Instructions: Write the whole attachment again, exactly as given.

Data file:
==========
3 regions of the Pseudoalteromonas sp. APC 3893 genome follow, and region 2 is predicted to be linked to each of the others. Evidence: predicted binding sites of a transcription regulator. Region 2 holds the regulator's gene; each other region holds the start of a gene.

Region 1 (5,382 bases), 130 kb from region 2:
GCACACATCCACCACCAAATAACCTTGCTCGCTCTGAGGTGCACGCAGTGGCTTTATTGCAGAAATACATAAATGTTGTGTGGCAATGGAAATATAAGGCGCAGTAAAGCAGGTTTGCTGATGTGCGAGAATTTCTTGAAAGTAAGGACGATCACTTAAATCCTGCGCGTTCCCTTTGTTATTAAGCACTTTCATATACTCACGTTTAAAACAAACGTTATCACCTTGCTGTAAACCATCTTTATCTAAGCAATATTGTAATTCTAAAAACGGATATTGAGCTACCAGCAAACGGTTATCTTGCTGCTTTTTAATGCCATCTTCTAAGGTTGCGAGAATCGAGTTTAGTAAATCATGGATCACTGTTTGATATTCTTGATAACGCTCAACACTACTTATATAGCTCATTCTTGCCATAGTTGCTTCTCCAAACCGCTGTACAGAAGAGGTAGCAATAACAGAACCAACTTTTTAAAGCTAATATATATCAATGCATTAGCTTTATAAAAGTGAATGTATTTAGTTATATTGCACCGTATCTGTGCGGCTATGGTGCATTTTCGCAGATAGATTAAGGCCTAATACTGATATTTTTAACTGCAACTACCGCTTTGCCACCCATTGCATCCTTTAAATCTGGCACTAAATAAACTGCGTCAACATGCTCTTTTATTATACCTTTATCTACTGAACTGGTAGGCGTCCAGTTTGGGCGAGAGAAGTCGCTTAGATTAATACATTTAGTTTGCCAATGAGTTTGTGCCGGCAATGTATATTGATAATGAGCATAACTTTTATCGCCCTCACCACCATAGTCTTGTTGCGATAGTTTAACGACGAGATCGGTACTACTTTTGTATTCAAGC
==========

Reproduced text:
3 regions of the Pseudoalteromonas sp. APC 3893 genome follow, and region 2 is predicted to be linked to each of the others. Evidence: predicted binding sites of a transcription regulator. Region 2 holds the regulator's gene; each other region holds the start of a gene.

Region 1 (5,382 bases), 130 kb from region 2:
GCACACATCCACCACCAAATAACCTTGCTCGCTCTGAGGTGCACGCAGTGGCTTTATTGCAGAAATACATAAATGTTGTGTGGCAATGGAAATATAAGGCGCAGTAAAGCAGGTTTGCTGATGTGCGAGAATTTCTTGAAAGTAAGGACGATCACTTAAATCCTGCGCGTTCCCTTTGTTATTAAGCACTTTCATATACTCACGTTTAAAACAAACGTTATCACCTTGCTGTAAACCATCTTTATCTAAGCAATATTGTAATTCTAAAAACGGATATTGAGCTACCAGCAAACGGTTATCTTGCTGCTTTTTAATGCCATCTTCTAAGGTTGCGAGAATCGAGTTTAGTAAATCATGGATCACTGTTTGATATTCTTGATAACGCTCAACACTACTTATATAGCTCATTCTTGCCATAGTTGCTTCTCCAAACCGCTGTACAGAAGAGGTAGCAATAACAGAACCAACTTTTTAAAGCTAATATATATCAATGCATTAGCTTTATAAAAGTGAATGTATTTAGTTATATTGCACCGTATCTGTGCGGCTATGGTGCATTTTCGCAGATAGATTAAGGCCTAATACTGATATTTTTAACTGCAACTACCGCTTTGCCACCCATTGCATCCTTTAAATCTGGCACTAAATAAACTGCGTCAACATGCTCTTTTATTATACCTTTATCTACTGAACTGGTAGGCGTCCAGTTTGGGCGAGAGAAGTCGCTTAGATTAATACATTTAGTTTGCCAATGAGTTTGTGCCGGCAATGTATATTGATAATGAGCATAACTTTTATCGCCCTCACCACCATAGTCTTGTTGCGATAGTTTAACGACGAGATCGGTACTACTTTTGTATTCAAGC